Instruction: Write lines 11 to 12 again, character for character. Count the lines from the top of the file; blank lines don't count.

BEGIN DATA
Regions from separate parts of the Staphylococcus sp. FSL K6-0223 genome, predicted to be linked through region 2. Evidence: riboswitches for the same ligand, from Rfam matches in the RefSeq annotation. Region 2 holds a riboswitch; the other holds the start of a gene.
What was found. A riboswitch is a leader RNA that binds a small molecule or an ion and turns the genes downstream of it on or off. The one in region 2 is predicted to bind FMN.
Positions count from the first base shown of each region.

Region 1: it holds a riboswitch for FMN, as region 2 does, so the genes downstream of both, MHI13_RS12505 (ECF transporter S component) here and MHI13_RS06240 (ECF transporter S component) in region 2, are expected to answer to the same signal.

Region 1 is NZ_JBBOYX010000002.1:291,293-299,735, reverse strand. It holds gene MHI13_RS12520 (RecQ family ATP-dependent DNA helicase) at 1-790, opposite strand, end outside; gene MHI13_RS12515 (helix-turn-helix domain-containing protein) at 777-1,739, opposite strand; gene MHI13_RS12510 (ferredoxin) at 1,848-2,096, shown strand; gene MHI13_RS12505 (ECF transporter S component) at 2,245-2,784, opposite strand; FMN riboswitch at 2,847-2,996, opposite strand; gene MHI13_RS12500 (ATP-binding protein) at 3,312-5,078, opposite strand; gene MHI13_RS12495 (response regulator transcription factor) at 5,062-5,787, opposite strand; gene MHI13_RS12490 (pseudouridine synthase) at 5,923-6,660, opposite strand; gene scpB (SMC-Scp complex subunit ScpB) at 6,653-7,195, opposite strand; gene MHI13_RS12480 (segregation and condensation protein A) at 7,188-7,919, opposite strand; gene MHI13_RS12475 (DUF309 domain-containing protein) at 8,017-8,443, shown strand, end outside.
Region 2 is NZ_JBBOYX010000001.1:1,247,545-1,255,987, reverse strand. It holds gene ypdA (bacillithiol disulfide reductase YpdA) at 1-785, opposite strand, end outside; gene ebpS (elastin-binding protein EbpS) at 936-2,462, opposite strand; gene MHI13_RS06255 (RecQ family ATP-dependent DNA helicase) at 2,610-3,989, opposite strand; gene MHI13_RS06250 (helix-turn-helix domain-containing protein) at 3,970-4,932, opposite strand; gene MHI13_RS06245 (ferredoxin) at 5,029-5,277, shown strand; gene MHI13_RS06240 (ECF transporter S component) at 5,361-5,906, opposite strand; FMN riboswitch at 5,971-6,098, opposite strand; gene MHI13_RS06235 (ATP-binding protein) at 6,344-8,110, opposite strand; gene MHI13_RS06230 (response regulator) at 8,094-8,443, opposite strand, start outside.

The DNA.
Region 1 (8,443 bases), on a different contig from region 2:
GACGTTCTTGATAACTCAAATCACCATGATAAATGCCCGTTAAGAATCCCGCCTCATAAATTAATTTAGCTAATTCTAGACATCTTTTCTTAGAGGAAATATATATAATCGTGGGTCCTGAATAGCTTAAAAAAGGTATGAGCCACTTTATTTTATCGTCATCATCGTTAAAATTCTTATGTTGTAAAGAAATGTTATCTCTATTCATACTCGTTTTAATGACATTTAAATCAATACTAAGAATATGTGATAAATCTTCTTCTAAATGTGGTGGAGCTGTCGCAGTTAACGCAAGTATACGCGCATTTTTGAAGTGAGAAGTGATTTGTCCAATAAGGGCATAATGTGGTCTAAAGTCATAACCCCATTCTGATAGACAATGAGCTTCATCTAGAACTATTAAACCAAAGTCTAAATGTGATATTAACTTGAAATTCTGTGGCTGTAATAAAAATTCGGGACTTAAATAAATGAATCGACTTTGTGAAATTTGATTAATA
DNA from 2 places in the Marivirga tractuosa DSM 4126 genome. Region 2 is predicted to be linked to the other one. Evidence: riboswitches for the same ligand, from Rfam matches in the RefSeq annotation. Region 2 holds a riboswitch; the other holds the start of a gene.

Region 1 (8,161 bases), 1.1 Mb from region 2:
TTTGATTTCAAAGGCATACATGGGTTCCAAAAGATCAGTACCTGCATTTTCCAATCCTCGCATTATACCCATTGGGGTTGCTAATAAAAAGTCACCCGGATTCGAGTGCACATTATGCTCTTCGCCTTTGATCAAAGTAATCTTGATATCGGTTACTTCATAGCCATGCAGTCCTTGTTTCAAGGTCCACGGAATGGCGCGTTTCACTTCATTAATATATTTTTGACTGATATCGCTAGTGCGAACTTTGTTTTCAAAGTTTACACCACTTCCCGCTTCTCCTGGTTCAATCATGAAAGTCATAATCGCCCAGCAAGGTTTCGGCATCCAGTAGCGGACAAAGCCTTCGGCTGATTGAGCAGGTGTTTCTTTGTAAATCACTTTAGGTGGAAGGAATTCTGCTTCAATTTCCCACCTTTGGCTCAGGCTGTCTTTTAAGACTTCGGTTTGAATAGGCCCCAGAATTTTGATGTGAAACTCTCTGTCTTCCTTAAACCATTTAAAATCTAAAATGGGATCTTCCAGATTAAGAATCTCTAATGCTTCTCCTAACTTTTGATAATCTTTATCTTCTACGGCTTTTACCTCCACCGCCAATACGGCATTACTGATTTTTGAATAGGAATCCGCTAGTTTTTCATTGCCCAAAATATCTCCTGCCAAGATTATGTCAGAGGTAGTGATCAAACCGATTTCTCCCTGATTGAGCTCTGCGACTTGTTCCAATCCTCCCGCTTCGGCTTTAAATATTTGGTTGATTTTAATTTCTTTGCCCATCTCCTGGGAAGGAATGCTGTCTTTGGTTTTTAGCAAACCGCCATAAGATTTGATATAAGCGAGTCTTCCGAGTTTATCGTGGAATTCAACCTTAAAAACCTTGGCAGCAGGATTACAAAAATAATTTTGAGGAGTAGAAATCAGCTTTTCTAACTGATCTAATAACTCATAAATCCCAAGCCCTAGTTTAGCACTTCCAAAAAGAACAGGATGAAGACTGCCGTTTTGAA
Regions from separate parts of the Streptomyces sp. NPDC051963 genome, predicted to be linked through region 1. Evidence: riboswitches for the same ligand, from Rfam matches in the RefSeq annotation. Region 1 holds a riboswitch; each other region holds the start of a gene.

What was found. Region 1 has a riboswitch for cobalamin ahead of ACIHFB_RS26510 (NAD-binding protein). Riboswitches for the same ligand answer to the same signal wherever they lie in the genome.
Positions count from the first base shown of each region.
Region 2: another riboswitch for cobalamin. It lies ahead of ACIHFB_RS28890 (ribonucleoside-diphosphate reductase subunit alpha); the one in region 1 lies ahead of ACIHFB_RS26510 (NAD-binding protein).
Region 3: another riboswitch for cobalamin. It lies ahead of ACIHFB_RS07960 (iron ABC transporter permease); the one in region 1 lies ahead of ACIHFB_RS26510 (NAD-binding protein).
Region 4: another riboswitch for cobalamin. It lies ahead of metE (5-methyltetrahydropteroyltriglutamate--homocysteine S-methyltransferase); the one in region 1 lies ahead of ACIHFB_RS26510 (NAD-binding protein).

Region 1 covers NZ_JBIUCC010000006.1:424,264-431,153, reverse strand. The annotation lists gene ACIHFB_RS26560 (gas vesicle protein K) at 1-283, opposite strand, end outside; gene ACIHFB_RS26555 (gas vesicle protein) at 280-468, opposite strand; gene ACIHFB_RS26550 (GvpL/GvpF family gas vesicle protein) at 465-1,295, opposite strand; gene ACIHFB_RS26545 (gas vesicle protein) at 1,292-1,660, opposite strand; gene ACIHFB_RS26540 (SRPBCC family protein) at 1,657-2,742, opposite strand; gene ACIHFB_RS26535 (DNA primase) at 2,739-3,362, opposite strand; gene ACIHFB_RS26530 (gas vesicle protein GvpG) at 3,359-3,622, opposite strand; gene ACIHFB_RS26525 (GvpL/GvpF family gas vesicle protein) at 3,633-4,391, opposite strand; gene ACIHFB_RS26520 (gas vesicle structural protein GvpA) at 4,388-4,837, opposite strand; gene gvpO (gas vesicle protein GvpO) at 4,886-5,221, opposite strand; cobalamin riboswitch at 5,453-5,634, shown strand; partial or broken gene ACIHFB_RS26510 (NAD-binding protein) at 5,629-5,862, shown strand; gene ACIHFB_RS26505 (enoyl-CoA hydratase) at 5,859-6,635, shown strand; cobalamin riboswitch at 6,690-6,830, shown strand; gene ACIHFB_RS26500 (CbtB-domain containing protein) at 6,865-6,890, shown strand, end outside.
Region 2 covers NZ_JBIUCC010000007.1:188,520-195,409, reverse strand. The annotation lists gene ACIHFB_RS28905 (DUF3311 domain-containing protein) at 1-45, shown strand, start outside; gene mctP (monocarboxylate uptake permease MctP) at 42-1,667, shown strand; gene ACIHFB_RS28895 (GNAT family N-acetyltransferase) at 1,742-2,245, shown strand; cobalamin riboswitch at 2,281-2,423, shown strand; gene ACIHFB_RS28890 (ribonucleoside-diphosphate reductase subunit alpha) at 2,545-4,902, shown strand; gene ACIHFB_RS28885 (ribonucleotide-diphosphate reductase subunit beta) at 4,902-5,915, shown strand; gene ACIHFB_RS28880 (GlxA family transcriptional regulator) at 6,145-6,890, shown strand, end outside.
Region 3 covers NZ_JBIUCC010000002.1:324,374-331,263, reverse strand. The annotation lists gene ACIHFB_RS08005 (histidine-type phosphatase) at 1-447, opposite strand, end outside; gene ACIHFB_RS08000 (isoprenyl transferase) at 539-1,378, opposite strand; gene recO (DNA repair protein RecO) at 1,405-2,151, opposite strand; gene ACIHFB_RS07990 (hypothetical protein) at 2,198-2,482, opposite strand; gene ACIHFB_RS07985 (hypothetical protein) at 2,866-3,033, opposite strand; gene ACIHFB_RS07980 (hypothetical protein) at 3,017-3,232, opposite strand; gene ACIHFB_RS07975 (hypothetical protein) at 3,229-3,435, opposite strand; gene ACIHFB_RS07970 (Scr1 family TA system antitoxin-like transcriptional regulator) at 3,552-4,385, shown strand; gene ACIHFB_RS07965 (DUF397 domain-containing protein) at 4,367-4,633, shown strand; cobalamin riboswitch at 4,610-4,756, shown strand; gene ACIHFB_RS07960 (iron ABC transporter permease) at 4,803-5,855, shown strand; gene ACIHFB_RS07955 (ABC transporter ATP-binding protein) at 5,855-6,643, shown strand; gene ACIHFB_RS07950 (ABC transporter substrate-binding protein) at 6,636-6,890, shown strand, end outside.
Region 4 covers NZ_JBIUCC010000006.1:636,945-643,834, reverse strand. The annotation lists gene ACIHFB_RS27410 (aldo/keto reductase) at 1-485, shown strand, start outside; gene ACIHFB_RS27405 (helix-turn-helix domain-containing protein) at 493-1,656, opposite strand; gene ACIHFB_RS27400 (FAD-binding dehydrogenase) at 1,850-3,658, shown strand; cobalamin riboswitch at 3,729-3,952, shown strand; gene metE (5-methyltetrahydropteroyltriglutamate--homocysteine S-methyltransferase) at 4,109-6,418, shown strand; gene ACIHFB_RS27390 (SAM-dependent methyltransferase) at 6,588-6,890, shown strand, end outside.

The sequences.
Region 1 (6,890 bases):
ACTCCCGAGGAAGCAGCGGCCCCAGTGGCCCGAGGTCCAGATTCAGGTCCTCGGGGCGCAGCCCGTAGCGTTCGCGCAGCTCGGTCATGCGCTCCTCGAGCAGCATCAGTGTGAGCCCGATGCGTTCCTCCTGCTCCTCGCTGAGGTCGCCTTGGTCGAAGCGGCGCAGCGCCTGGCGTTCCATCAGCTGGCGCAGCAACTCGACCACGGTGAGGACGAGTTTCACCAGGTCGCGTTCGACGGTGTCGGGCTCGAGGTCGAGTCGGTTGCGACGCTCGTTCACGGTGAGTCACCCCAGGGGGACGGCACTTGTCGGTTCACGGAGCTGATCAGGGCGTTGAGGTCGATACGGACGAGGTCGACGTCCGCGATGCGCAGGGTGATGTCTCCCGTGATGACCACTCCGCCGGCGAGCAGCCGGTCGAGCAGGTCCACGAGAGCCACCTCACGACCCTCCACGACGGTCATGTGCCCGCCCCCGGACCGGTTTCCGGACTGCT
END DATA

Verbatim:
Region 1 (8,161 bases), 1.1 Mb from region 2:
TTTGATTTCAAAGGCATACATGGGTTCCAAAAGATCAGTACCTGCATTTTCCAATCCTCGCATTATACCCATTGGGGTTGCTAATAAAAAGTCACCCGGATTCGAGTGCACATTATGCTCTTCGCCTTTGATCAAAGTAATCTTGATATCGGTTACTTCATAGCCATGCAGTCCTTGTTTCAAGGTCCACGGAATGGCGCGTTTCACTTCATTAATATATTTTTGACTGATATCGCTAGTGCGAACTTTGTTTTCAAAGTTTACACCACTTCCCGCTTCTCCTGGTTCAATCATGAAAGTCATAATCGCCCAGCAAGGTTTCGGCATCCAGTAGCGGACAAAGCCTTCGGCTGATTGAGCAGGTGTTTCTTTGTAAATCACTTTAGGTGGAAGGAATTCTGCTTCAATTTCCCACCTTTGGCTCAGGCTGTCTTTTAAGACTTCGGTTTGAATAGGCCCCAGAATTTTGATGTGAAACTCTCTGTCTTCCTTAAACCATTTAAAATCTAAAATGGGATCTTCCAGATTAAGAATCTCTAATGCTTCTCCTAACTTTTGATAATCTTTATCTTCTACGGCTTTTACCTCCACCGCCAATACGGCATTACTGATTTTTGAATAGGAATCCGCTAGTTTTTCATTGCCCAAAATATCTCCTGCCAAGATTATGTCAGAGGTAGTGATCAAACCGATTTCTCCCTGATTGAGCTCTGCGACTTGTTCCAATCCTCCCGCTTCGGCTTTAAATATTTGGTTGATTTTAATTTCTTTGCCCATCTCCTGGGAAGGAATGCTGTCTTTGGTTTTTAGCAAACCGCCATAAGATTTGATATAAGCGAGTCTTCCGAGTTTATCGTGGAATTCAACCTTAAAAACCTTGGCAGCAGGATTACAAAAATAATTTTGAGGAGTAGAAATCAGCTTTTCTAACTGATCTAATAACTCATAAATCCCAAGCCCTAGTTTAGCACTTCCAAAAAGAACAGGATGAAGACTGCCGTTTTGAA